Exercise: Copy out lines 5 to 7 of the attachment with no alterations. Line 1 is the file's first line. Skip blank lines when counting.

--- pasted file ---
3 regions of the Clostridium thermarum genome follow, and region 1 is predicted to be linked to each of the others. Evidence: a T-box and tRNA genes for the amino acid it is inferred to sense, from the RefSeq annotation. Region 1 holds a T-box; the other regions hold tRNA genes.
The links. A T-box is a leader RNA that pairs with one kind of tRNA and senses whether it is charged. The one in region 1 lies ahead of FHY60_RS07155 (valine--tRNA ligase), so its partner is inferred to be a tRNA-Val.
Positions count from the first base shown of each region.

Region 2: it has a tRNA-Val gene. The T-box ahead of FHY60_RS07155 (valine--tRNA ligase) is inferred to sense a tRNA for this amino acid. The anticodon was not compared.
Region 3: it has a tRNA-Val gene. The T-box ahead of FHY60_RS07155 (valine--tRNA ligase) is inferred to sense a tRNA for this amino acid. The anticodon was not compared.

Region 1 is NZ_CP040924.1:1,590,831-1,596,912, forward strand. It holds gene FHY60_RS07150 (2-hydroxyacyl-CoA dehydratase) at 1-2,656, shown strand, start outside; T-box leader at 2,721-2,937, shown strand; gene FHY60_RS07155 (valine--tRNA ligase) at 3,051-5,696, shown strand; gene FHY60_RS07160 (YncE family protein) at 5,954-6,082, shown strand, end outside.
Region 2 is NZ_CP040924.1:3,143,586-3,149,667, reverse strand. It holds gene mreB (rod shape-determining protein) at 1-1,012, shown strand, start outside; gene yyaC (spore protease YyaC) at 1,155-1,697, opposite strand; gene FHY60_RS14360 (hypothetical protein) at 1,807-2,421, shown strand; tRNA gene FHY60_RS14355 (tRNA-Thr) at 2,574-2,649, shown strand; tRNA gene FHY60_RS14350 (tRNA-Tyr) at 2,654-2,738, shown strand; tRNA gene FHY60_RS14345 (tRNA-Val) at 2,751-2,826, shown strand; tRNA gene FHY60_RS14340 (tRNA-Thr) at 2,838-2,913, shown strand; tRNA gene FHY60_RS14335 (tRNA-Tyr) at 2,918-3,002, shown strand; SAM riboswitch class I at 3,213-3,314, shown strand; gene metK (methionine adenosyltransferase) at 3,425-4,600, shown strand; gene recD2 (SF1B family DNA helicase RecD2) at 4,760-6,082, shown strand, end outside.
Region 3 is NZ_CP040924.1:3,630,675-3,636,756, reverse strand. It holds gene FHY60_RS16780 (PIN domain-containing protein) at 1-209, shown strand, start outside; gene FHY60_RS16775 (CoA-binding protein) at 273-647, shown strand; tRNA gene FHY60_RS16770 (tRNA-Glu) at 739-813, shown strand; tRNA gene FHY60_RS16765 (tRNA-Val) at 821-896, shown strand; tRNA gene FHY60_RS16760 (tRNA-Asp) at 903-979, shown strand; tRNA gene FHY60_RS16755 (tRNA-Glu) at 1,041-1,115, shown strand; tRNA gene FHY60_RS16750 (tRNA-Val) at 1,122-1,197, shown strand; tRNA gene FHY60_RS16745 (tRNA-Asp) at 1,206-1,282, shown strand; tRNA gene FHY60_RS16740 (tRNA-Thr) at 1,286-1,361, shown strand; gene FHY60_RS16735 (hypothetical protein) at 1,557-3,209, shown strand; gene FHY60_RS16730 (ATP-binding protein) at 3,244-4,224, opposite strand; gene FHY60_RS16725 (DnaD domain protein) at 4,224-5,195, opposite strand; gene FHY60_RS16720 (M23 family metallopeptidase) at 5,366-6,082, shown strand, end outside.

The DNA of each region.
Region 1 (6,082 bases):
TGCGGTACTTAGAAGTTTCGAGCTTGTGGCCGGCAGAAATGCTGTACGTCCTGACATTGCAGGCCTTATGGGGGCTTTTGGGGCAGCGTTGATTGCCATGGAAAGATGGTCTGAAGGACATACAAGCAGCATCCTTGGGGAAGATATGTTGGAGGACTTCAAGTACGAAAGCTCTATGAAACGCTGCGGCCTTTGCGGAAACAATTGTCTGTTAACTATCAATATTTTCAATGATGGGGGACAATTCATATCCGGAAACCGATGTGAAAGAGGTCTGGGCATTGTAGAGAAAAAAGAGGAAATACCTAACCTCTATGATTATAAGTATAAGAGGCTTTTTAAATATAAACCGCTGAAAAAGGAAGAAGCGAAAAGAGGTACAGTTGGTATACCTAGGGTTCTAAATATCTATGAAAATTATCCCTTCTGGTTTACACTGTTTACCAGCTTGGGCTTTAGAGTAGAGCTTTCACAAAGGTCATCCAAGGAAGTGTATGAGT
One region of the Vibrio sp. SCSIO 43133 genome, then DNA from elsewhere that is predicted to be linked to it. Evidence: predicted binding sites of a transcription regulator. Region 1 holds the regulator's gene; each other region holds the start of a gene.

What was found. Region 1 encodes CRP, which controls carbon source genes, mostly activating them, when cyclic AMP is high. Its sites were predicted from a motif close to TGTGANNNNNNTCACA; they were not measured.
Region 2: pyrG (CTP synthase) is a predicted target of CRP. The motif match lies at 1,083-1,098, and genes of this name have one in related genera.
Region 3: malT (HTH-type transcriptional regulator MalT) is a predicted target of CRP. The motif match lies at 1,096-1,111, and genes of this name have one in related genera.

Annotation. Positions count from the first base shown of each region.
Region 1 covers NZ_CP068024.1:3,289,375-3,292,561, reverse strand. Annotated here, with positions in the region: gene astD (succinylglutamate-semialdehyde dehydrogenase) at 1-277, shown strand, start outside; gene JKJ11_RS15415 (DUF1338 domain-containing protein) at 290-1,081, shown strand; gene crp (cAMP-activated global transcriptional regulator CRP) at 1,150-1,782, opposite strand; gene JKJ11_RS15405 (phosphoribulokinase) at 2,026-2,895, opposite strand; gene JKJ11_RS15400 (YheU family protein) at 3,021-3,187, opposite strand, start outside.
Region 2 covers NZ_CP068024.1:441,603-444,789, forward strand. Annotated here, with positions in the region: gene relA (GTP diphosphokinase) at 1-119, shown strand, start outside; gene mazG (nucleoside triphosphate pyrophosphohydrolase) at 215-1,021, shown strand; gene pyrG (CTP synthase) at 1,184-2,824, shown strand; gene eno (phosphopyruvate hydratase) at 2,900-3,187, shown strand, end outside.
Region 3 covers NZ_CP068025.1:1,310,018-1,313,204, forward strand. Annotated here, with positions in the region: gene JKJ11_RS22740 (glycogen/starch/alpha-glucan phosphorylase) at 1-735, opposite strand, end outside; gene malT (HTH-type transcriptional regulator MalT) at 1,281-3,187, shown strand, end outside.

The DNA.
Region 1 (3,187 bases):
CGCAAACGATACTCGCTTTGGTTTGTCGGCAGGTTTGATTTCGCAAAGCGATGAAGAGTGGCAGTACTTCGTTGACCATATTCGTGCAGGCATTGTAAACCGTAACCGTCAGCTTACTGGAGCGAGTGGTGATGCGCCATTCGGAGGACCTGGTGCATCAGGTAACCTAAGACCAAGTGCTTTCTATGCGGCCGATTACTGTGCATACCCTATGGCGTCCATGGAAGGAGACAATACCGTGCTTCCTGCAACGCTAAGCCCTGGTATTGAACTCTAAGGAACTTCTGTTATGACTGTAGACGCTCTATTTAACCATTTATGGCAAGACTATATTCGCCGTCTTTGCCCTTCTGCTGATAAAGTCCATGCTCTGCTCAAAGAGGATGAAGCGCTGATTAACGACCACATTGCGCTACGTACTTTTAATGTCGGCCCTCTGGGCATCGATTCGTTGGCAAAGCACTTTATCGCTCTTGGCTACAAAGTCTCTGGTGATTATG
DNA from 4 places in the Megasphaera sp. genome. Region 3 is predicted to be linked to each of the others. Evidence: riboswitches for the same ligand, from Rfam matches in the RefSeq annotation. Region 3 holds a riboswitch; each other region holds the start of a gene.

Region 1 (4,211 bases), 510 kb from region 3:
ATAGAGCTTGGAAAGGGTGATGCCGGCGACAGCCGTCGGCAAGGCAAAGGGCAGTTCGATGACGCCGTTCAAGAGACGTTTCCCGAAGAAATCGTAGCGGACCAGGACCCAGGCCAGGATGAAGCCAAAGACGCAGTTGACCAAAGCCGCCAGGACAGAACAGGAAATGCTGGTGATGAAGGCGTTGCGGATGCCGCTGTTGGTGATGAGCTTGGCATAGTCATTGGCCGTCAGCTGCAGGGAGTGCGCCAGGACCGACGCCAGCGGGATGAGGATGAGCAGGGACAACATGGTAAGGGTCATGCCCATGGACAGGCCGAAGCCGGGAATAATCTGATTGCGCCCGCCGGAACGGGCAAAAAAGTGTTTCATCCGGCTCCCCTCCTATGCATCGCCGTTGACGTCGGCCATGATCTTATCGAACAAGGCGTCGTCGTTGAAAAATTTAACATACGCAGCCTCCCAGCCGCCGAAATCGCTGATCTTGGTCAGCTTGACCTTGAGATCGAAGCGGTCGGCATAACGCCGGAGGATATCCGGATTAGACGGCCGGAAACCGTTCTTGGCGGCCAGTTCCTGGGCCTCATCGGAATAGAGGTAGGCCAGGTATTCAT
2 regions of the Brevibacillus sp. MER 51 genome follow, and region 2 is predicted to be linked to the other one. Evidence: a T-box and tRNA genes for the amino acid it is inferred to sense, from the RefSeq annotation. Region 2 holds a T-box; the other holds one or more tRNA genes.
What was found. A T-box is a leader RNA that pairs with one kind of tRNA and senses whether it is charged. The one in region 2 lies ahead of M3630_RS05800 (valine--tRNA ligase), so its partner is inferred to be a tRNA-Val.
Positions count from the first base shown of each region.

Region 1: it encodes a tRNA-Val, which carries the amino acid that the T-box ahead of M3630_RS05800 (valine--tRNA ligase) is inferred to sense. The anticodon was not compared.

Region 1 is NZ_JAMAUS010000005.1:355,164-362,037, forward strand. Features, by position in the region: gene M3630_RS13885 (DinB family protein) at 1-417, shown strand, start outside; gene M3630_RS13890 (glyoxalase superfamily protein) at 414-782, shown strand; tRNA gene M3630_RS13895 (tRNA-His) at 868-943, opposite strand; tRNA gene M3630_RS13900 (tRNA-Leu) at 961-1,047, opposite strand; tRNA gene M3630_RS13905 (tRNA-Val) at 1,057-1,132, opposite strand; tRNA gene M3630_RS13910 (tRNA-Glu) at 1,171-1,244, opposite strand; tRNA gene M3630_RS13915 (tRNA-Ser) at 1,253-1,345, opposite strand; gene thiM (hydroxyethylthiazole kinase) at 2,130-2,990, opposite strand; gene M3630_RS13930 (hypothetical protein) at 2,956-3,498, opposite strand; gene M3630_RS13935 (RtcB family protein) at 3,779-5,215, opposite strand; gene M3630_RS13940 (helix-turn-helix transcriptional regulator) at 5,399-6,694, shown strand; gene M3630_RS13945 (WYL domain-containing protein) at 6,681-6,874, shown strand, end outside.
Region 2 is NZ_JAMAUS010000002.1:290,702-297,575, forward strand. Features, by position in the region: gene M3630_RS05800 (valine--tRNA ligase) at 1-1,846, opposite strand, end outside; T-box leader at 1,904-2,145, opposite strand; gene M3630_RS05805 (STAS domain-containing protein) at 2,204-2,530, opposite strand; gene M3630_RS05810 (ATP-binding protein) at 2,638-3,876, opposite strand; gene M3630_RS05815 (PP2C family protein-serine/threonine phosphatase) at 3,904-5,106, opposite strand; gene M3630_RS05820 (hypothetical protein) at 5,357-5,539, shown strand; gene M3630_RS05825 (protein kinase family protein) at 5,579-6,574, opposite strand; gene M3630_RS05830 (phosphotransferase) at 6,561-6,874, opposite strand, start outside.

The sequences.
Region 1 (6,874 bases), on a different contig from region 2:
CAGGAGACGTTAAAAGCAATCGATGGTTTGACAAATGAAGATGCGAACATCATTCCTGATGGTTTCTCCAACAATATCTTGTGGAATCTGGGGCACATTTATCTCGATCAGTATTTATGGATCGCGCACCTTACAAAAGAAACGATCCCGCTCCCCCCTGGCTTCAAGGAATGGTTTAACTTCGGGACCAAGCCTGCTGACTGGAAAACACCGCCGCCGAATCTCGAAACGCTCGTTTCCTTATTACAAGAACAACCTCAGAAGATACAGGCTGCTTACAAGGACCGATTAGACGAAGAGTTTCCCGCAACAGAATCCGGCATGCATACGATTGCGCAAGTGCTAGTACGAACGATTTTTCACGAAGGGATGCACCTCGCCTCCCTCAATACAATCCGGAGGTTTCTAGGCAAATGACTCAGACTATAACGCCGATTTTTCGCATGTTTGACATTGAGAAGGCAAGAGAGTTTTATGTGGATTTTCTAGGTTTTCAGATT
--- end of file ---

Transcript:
Region 3: it has a tRNA-Val gene. The T-box ahead of FHY60_RS07155 (valine--tRNA ligase) is inferred to sense a tRNA for this amino acid. The anticodon was not compared.

Region 1 is NZ_CP040924.1:1,590,831-1,596,912, forward strand. It holds gene FHY60_RS07150 (2-hydroxyacyl-CoA dehydratase) at 1-2,656, shown strand, start outside; T-box leader at 2,721-2,937, shown strand; gene FHY60_RS07155 (valine--tRNA ligase) at 3,051-5,696, shown strand; gene FHY60_RS07160 (YncE family protein) at 5,954-6,082, shown strand, end outside.
Region 2 is NZ_CP040924.1:3,143,586-3,149,667, reverse strand. It holds gene mreB (rod shape-determining protein) at 1-1,012, shown strand, start outside; gene yyaC (spore protease YyaC) at 1,155-1,697, opposite strand; gene FHY60_RS14360 (hypothetical protein) at 1,807-2,421, shown strand; tRNA gene FHY60_RS14355 (tRNA-Thr) at 2,574-2,649, shown strand; tRNA gene FHY60_RS14350 (tRNA-Tyr) at 2,654-2,738, shown strand; tRNA gene FHY60_RS14345 (tRNA-Val) at 2,751-2,826, shown strand; tRNA gene FHY60_RS14340 (tRNA-Thr) at 2,838-2,913, shown strand; tRNA gene FHY60_RS14335 (tRNA-Tyr) at 2,918-3,002, shown strand; SAM riboswitch class I at 3,213-3,314, shown strand; gene metK (methionine adenosyltransferase) at 3,425-4,600, shown strand; gene recD2 (SF1B family DNA helicase RecD2) at 4,760-6,082, shown strand, end outside.